Councilor candidate Preston wants to give back to second home

Municipal councilor candidate, Jeff Preston, is originally from Port Elgin; however, London — particularly Ward 14 — has been his home away from home since childhood.

“When I was five and doing lots of medical stuff in Toronto, my parents decided it was too much (and) we needed to find somewhere more convenient,” he said — at three months old, Preston was diagnosed with congenital muscular dystrophy. “Whenever we would come (to London), we would stay in the hospital in Ward 14.”

“The community gave me so much during a stressful and sometimes traumatic part of my life, it's time for me to give back to them and to London.”

Preston also selected Ward 14 for its diversity of issues — in terms of population with an urban and rural mix, and environmentally-sensitive areas like Meadowlily Woods.

Jeff Preston, a local advocate for better accessibility, is taking a try at municipal politics as he attempts to get elected as a councilor in London's Ward 14 in the upcoming fall election.Municipal politics has always been an interest for Preston, who is currently working on his PhD in media studies with a focus on disability and accessibility policy at the University of Western Ontario.

“My philosophy is that I always want to be where I can do the most amount of good and the time is right right now to do this,” he said.

He currently sits on the Accessibility Advisory Committee and the Transportation Advisory Committee, as well as the Accessibility Standards Advisory Council with Minister Madeleine Meilleur in Toronto. He feels his strong background in advocacy, time in city hall and policy-making have helped him prepare for this role, he said.

“I'm a man of many hats. It's a unique skill set that I bring,” he said.

While the 26-year-old is one of the younger candidates running, Preston is already prepared for the campaign machine given the year-long preparations he underwent for his 650km Mobilize March journey by wheelchair from London to Ottawa in 2008 to bring awareness to the issue of accessible transit.

Even prior to his official announcement on March 4, Preston has been engaging the community in as much dialogue as possible — something he really loves about the whole process.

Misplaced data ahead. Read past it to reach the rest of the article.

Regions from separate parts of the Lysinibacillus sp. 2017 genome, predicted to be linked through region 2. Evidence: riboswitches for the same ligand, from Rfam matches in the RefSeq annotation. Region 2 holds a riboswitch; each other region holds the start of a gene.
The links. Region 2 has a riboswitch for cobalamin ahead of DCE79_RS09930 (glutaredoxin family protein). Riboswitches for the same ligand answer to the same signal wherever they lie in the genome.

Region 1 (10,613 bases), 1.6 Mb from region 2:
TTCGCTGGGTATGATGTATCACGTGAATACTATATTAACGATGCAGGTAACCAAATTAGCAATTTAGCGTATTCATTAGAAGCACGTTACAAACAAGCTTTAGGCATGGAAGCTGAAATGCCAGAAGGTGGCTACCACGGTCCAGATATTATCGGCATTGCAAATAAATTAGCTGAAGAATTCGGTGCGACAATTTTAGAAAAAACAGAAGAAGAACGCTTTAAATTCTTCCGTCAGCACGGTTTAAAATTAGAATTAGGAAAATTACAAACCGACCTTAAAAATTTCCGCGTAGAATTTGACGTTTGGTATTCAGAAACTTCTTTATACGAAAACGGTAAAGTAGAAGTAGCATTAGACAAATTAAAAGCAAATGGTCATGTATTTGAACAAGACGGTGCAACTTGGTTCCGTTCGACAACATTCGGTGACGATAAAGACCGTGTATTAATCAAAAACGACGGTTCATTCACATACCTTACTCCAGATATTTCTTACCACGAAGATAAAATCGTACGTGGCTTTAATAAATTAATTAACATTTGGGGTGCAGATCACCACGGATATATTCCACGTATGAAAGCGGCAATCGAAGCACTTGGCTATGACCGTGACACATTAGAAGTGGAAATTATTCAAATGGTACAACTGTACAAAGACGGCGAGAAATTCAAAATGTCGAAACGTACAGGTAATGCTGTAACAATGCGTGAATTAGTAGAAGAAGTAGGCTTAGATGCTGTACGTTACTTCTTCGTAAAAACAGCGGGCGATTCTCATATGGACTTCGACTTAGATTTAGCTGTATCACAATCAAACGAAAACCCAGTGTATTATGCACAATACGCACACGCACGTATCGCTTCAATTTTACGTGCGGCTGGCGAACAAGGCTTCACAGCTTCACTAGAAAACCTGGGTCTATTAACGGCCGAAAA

“I've been learning so much by talking to people,” he said. “It sounds corny but I feel so alive. It's empowering and encouraging.”

His talks with residents have been an inspiration to how he's establishing his platform.

His overall campaign principles listed on his website focus on a “financially responsible (and) sustainable growth.” However, he also wants his platform to not only be “for the people” but, almost literally, “by the people” — a “build-a-platform.” Preston is encouraging the citizens of Ward 14 to become engaged in the local politics that affect them by contacting him with the issues they think he should address.

“Politicians in general are so quick to tell us what we think we want to hear,” he said. “I want to hear what the people of Ward 14 want.”

While the election is not until October of this year, Preston will be all over the city until then. But despite his inexperience, he said he's been receiving a lot of support from current city councilors and city hall staff — a “network of people I've worked with before that I look forward to working with in the future.”

Usually being told to “slow down” by family and friends, Preston is doing anything but at this point, he said. He's just ready to move full-speed ahead to speak out for those who can't.

“I've seen what it's like on the other side where you don't feel like people are listening,” he said. “I just want to help the people of Ward 14.”

“Win or lose, I think the experience will be life-changing.”

If you want to learn more about Jeff Preston's platform and have an issue you'd like to share with him, visit his website at: Ward 14 stretches from the southeast corner on Commissioner Road and south on Wellington.